The developer of another antagonist drug, a rival of Sanofi’s, claimed that Rimonabant induced "food aversion" in five percent of the test subjects. Le Fur responded that obesity was such a widespread and serious health problem that five percent seems like an acceptable rate of anorexia. Other criticisms and misgivings were only whispered. A multiple sclerosis specialist told of a case in which Rimonabant apparently caused an immediate, extreme exacerbation. A physician wondered — since the body’s own cannabinoids have neuroprotectant and anti–oxidant functions — if Rimonabant users would be at increased risk for stroke and cancer. But the negative remarks were anecdotal or speculative; the positive data belonged to Sanofi.

Le Fur and two colleagues accepted the ICRS’s 2004 achievement award on behalf of their company. It was presented by Mechoulam, the grand old man of the field. who observed that Sanofi had shown great foresight in developing a weight–loss drug in the late 1990s, because it has since swallowed up two much larger drug companies, Synthelabo and Aventis.

From the perspective of the scientists in the ICRS — mainly employees of universities or pharmaceutical companies who get funding from the U.S. National Institute on Drug Abuse– it’s a win–win–win to honor Sanofi for developing CB–receptor antagonists as "new therapeutic drugs." NIDA is eager to sponsor research involving cannabinoid antagonists. A lot will be learned about the cannabinoid system, its mechanism of action, etc. And a therapeutic effect is a therapeutic effect, whether it’s produced by activating or blocking the cannabinoid receptors.

But common sense and a few cautious clinicians say DANGER DANGER DANGER. CB1 receptors are concentrated in the cerebellum and the basal ganglia (responsible for motor control, which may help explain why marijuana eases muscle spasticity in disorders like multiple sclerosis), the hippocampus (responsible for storage of short–term memory), and the limbic system (emotional control).

Although other neurotransmitters may play compensatory roles when the cannabinoid receptors are blocked, the longterm impacts will not be known until years after Sanofi gets approval to market Rimonabant to the slimness–loving masses. Before marketing commences, says Hergenrather, "It would be ethical to design longitudinal studies to assess the consequences of interfering with the cannabinoid system."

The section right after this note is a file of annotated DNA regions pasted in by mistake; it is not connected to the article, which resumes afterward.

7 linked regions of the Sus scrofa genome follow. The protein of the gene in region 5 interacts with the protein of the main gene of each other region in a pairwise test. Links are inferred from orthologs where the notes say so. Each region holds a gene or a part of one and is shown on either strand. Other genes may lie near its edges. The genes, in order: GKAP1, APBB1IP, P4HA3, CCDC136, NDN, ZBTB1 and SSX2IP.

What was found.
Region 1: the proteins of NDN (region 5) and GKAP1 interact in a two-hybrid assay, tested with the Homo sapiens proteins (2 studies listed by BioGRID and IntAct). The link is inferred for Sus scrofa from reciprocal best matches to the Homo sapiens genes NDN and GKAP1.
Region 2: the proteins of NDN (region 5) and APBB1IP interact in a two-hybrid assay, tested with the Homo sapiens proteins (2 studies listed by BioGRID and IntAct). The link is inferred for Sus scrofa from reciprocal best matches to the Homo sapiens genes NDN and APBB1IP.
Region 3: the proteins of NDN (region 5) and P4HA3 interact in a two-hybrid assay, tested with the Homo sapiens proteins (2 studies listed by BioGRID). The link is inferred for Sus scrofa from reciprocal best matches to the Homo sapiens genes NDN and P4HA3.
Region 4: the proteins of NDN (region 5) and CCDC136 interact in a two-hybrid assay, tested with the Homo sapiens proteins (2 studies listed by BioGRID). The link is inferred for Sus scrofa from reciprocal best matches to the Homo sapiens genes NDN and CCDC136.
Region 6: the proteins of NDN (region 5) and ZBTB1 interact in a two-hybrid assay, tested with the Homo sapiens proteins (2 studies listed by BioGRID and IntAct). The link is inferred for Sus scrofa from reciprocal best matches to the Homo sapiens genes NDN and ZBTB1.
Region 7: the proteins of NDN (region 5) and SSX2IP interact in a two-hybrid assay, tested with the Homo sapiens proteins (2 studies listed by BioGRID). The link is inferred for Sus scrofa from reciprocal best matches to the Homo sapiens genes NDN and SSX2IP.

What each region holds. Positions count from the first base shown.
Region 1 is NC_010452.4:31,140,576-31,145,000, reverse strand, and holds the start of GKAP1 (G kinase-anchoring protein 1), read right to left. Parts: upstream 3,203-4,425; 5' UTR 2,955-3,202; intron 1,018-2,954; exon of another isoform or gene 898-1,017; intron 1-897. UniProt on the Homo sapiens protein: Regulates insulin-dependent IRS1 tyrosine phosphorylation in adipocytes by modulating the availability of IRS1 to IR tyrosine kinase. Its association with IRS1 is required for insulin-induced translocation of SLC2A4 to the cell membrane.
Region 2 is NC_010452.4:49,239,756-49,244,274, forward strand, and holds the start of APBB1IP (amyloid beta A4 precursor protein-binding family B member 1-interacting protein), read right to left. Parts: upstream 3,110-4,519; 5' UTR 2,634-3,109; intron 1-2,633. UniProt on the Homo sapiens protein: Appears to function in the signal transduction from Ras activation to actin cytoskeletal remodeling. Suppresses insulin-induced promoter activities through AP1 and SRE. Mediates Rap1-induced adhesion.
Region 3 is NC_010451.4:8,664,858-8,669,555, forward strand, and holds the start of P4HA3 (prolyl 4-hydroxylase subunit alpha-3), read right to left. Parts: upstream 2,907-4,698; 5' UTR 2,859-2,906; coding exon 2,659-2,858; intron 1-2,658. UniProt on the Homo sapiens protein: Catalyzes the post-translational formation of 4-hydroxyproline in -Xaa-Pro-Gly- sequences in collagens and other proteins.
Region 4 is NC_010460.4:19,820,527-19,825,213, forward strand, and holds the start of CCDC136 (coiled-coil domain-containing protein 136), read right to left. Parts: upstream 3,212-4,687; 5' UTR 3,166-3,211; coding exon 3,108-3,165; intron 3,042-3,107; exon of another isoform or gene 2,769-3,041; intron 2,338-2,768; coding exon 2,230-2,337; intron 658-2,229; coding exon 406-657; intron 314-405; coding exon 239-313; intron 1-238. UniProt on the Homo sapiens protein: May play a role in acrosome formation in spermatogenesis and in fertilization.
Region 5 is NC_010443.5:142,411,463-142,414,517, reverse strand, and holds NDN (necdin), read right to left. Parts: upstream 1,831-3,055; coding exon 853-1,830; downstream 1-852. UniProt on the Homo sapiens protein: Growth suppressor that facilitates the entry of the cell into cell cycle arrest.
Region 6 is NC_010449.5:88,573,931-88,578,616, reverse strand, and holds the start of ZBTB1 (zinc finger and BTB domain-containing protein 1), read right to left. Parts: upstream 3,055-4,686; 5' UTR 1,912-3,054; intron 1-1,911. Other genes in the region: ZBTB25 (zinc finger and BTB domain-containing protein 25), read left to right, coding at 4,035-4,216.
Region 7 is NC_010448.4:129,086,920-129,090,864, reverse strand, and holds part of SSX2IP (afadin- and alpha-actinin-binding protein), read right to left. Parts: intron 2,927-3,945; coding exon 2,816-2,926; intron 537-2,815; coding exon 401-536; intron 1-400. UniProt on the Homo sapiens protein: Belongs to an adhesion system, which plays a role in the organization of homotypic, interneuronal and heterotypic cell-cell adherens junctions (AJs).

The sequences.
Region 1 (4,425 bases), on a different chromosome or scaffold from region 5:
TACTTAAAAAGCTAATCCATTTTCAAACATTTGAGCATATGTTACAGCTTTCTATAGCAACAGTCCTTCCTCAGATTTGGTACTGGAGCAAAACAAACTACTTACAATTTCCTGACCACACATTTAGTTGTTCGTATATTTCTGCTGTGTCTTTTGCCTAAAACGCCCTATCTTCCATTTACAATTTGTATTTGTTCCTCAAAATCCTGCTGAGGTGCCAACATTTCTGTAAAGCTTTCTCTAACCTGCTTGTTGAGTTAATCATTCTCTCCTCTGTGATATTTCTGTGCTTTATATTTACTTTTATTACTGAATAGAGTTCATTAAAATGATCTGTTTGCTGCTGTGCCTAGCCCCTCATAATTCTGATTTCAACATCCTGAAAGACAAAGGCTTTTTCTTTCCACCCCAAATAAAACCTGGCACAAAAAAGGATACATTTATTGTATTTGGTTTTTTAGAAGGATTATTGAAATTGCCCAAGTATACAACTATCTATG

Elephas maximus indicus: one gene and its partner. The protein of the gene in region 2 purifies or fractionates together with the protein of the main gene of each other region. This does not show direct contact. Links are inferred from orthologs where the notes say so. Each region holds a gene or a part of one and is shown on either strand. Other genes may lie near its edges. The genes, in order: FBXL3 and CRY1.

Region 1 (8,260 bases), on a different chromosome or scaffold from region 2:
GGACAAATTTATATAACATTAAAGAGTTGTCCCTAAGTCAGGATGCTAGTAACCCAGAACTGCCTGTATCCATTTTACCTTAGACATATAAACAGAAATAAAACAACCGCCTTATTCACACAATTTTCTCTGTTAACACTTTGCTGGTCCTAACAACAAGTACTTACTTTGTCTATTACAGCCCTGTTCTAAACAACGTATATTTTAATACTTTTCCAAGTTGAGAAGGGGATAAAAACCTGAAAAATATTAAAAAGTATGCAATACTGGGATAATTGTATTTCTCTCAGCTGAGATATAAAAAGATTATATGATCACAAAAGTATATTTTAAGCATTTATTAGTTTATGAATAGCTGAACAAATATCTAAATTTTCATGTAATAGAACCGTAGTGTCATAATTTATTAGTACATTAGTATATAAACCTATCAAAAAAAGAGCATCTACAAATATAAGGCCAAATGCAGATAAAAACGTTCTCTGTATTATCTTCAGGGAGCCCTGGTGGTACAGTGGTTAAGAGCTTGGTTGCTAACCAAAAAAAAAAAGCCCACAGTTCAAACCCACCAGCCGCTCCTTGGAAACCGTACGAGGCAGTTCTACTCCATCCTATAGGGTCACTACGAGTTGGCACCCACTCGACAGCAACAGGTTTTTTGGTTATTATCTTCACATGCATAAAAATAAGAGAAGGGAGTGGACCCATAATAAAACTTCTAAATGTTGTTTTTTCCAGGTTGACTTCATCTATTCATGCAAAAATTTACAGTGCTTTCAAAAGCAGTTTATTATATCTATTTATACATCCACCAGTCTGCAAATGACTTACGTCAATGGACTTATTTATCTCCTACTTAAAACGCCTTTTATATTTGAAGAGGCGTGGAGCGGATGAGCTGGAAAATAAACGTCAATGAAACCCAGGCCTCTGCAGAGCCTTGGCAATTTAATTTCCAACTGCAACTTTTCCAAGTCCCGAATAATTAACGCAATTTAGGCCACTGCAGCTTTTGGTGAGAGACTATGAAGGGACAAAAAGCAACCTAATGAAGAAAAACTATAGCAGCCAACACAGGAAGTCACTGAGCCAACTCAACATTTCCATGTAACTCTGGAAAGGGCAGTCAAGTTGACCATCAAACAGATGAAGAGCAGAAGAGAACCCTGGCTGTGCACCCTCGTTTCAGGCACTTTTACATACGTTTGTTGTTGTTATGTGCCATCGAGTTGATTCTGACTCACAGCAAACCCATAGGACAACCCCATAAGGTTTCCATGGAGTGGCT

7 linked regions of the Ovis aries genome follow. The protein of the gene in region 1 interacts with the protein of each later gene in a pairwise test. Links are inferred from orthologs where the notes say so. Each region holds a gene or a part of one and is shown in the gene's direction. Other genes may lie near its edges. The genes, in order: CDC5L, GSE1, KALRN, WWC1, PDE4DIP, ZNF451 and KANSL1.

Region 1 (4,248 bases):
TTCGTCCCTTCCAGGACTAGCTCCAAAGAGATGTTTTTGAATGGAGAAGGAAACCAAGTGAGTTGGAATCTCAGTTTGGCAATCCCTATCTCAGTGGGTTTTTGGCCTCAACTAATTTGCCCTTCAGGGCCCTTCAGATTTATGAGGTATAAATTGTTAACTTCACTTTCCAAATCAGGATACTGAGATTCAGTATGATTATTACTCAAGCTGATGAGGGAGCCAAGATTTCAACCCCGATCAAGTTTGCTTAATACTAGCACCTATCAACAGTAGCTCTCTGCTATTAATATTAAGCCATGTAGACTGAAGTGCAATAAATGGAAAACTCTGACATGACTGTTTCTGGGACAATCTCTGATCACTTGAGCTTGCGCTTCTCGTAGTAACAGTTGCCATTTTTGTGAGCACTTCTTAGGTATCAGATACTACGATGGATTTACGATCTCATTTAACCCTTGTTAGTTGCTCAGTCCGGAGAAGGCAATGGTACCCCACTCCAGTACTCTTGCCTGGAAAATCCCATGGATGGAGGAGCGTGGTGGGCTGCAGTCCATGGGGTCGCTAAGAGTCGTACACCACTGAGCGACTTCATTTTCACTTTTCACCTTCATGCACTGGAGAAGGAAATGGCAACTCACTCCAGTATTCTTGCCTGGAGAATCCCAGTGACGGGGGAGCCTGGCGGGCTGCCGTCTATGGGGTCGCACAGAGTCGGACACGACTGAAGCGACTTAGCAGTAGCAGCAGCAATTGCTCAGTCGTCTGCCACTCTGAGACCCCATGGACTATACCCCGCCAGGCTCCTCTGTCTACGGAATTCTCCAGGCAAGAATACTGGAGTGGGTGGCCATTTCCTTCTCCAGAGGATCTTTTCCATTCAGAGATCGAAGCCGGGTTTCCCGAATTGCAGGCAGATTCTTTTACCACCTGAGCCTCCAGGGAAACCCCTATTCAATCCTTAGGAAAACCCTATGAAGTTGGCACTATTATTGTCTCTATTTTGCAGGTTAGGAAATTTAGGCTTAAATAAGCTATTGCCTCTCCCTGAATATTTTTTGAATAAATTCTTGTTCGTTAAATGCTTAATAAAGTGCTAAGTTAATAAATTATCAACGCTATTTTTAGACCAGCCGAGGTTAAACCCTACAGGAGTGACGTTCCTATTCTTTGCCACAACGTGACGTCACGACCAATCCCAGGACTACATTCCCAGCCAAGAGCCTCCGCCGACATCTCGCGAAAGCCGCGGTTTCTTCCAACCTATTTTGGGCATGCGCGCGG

Other uses for cannabinoid–antagonist drugs are being studied with active encouragement from NIDA. Walter Fratta of the University of Cagliari gave a paper in Paestum proposing antagonists "as therapeutic agents to prevent relapse to heroin abuse." Carl Lupica of NIDA discussed Rimonabant as a "potential treatment" for food, alcohol and nicotine cravings. "It is also clear that marijuana craving may be successfully treated by this drug," according to Lupica.

Alas, this was supposed to be the year that G.W. Pharmaceuticals won the ICRS achievement award. G.W. is the British firm that in 1998 got government approval to develop and test an extract of the cannabis plant which it formulated as an oral spray and dubbed "Sativex." Clinical trials of Sativex as a treatment for neuropathic pain, multiple sclerosis and other conditions were conducted and favorable results reported to the regulators. Bayer agreed to market Sativex in Europe when the approval came through. G.W. generously made Sativex and other plant extracts with different cannabinoid contents available to investigators who previously could experiment only with NIDA–weed or synthetics.

But the marketing approval that Guy said he expected by the end of 2003, and then by spring ’04, has yet to be granted. So he and his associates had to walk a bit of a tightrope in Paestum, reassuring all concerned that Sativex certainly will get approved, while not risking any more misstatements about when.

Guy cited favorable data produced in recent trials of Sativex as a treatment for pain in rheumatoid arthritis and spasticity in multiple sclerosis. Unfortunately, in the U.K. as in the U.S., favorable trial results can count for less than the establishment connections of the doctors who conduct them. And so the British regulatory authorities continue to ponder G.W.’s dossier, while the banquet at this year’s ICRS meeting was hosted by Sanofi.